Monday, June 09, 2008

A Defense of Game Review Metrics

The subject of video game reviews turned out to be a hot topic last week. In addition to my post Reviewing and Scoring Video Games, there was a column on gamesetwatch by Simon Parkin and an interesting article at PopMatters by L.B. Jeffries. Jeffries makes an excellent point in distinguishing the majority of game reviews today from the type of real criticism that the industry could use a lot more of -- reviews are targeted towards consumers making purchasing decisions while criticism is targeted towards the game makers themselves. According to Jeffries, most reviews today don't go beyond "this game is/isn't fun" to explore the why's which could help game developers make better games. Parkin also has a few points to make concerning consumer oriented reviews. Parkin contrasts video game reviews with consumer electronics reviews, noting that an objective measure of quality isn't possible for games in the way that it is for consumer electronics. Instead, Parkin says, game review scores are really a measure of how well a game lives up to its pre-release hype, although consumers still view them as an objective measure of quality.

In reading the comments to these articles and others, I've gathered that many people agree with Parkin's point that attempts to objectively rate games are fundamentally flawed. While I agree that pure objectivity is impossible, there are a number of reasons why quantitative metrics are still worthwhile:

1) Quantitative metrics allow for searching and sorting. If a reader finds a critic he often agrees with, he can quickly find all games that the critic rated highly without having to skim the text of every review.

2) Quantitative metrics allow for algorithmic processing and analysis. Even though "wisdom of crowds" aggregating sites such as metacritic are often flawed, one shouldn't condemn the entire concept. Metacritic has a lot of problems, but most are related to the site's implementation. A critic's review scores could even be used to rate the critic himself. The potential applications are endless.

3) Multidimensional metrics provide a framework for the reviewer, hopefully improving consistency when assigning scores. Flaws in games are naturally more apparent when the game is judged from different perspectives, reducing the likelihood of a reviewer reflexively handing out a perfect score to a flawed game merely because it does some things better than any game which came before it.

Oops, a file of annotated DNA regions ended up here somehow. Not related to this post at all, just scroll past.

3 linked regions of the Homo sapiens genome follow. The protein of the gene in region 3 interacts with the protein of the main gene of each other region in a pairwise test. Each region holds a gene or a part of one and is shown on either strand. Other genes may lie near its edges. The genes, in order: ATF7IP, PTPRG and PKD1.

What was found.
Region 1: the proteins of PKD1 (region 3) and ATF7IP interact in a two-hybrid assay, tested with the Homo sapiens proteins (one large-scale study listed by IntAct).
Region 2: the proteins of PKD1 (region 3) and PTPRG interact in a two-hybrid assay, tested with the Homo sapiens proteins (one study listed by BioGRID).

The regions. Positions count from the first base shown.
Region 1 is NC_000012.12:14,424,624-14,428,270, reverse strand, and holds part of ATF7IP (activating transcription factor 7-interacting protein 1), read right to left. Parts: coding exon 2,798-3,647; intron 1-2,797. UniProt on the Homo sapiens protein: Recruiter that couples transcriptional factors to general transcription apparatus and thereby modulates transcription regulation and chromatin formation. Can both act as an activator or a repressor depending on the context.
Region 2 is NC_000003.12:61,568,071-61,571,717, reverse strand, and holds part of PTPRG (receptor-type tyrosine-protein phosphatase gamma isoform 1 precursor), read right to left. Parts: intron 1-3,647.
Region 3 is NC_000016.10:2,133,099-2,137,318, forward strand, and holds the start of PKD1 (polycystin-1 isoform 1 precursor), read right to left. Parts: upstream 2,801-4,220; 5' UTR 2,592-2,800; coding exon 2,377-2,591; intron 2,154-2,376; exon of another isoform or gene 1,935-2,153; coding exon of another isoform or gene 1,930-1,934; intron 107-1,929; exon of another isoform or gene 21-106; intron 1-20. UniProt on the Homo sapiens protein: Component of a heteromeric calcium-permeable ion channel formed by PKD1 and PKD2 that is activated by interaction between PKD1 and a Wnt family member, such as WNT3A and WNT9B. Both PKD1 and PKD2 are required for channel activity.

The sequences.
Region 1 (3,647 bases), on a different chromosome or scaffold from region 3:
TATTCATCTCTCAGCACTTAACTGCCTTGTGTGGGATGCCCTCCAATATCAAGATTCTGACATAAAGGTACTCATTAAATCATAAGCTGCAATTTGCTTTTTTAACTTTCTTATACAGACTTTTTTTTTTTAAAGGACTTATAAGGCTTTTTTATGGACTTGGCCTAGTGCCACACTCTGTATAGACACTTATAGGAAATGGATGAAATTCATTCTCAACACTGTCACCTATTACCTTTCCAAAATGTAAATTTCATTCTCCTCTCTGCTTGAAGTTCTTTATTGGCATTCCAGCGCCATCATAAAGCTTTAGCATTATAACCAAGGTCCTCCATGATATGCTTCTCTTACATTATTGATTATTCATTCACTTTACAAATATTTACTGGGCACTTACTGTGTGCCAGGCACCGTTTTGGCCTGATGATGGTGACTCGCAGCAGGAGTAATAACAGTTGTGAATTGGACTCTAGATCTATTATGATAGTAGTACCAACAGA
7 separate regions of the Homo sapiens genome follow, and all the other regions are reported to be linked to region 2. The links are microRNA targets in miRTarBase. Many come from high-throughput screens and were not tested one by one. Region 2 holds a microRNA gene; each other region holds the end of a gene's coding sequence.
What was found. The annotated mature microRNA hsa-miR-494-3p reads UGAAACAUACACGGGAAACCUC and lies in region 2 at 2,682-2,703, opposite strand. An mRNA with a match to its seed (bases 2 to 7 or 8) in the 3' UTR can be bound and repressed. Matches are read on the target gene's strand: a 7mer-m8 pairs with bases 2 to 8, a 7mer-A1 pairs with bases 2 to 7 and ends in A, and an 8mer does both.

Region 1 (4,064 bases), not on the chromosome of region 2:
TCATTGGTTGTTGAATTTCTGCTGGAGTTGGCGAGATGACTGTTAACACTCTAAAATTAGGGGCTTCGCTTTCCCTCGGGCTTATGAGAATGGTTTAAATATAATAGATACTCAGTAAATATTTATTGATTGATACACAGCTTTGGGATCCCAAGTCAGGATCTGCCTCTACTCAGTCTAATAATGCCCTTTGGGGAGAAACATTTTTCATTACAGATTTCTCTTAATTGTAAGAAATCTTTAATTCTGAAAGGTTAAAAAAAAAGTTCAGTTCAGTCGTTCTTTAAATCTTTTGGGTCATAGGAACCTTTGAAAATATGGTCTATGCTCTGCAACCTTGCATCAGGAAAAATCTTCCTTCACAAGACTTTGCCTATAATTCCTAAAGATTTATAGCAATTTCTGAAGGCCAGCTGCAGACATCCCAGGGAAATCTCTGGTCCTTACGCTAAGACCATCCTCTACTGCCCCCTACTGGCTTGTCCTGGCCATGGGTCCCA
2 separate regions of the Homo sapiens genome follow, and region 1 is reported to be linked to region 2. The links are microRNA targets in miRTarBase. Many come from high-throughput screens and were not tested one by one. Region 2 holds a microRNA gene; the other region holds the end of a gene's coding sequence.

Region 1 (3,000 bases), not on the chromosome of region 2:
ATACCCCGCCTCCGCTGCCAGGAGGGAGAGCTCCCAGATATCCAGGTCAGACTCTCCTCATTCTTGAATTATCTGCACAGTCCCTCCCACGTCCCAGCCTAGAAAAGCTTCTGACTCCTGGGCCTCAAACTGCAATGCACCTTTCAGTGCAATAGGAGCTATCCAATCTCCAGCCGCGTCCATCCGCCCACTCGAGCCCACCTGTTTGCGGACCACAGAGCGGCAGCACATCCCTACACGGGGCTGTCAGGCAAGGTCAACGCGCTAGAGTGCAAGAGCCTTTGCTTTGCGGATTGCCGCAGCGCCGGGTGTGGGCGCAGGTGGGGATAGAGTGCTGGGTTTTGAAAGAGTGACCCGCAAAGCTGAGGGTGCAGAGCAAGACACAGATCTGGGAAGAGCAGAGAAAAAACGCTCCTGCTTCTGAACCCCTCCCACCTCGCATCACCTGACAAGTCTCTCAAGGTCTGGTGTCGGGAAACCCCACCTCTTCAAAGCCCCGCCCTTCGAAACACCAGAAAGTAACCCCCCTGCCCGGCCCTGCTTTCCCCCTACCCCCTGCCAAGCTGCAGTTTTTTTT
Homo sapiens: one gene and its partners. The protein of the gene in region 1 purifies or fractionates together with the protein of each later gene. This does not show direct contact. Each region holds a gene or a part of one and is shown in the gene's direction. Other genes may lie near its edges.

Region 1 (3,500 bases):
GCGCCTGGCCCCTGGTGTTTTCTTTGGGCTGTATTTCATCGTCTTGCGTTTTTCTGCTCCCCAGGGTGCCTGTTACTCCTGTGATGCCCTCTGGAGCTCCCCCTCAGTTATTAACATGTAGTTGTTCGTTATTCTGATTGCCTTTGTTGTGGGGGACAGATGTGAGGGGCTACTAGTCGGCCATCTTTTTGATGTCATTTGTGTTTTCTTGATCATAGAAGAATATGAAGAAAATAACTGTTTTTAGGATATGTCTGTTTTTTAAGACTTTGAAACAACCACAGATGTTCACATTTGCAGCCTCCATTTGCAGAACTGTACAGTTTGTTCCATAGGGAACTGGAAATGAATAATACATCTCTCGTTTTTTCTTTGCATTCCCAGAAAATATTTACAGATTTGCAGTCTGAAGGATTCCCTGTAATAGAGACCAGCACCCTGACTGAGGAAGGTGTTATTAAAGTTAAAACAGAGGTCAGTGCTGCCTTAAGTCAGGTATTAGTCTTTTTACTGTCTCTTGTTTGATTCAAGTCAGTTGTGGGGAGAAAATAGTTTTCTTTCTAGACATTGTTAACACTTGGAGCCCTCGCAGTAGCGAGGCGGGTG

Futhermore, enough people like review scores to prevent them from going away anytime soon, so we might as well spend a little time thinking about creating better metrics.

Out of all the critics of game review metrics, the group I most respect are those, like Jeffries, calling for more insightful criticism and less consumer oriented reviews. I also consider this to be a very real problem, but it doesn't entirely preclude the use of metrics. Certainly there are many focused pieces of criticism which wouldn't have anything to gain by applying a numerical rating, but more macroscopic pieces which analyze the entire work could still gain a lot from quantitative metrics. I, for one, plan on writing reviews that utilize both metrics and, hopefully, insight.

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2 Comments:

At 3:28 AM, Anonymous Anonymous said...

you're right, of course, that a scale of verdicts is useful for establishing an understanding of a reviewer's character and for sorting games at a basic level. I just don't believe that reviews need what is effectively a 100-point scale - all that does is provide ammunition for silly forum fights over whether this platform exclusive hit really deserved 0.1 better than that one. I think a progression of broader categories, perhaps "masterpiece," "good," "fair," and "poor," would serve much better - with a few special categories like "flawed" or "disappointment" thrown in for special cases. In my opinion, the bigger the scorer's scale is, the bigger it needs to be. Once differences of 0.1 on a 10-point scale matter, it becomes important to rate graphics, controls, writing, acting, pacing, challenge, music, etc. individually so that if vastly different games are to be compared they can be compared in a meaningful way.

 
At 4:52 AM, Anonymous smajere said...

I want to first say that I too believe that games (and narratives) can be scored and that metrics are not altogether meaningless for this genre. After reading your post on an "L + N scoring" system, I thought it should be pointed out that this system has been tried many times in the past.

A ludus of a vide game has been scored as it's Gameplay / RePlay value. The Narrative portions falling under a "story" score more often -- with the score typically refering to the Background story provided, rather than the story generated as a result of gameplay and player input. And for years you could look at the bottom of a review to see these, mixed in with Graphics / Sound / Controls and of course, the Final score that tries to average them all up into some kind of meaningful metric for the consumer.

Attempting to separate the Ludus from the Narrative of a video game is easy to do for shmups and hand-eye puzzle games, and impracticle for sandbox / role playing games, or even FPS games that offer more than a linear playthrough. Even in minimalist example of a linear RPG, the video game is played like a 'choose-your-own-adventure' book. The player's actions determine the flow of the game, be it slow and explorative, random encounter farming, talk to everything that moves, etc. In any choose-your-own-adventure, the narrative is the sum total of the background story provided for the sandbox and the combined inputs of the player, as veiwed both by an outsider not playing the game, and the player.

 

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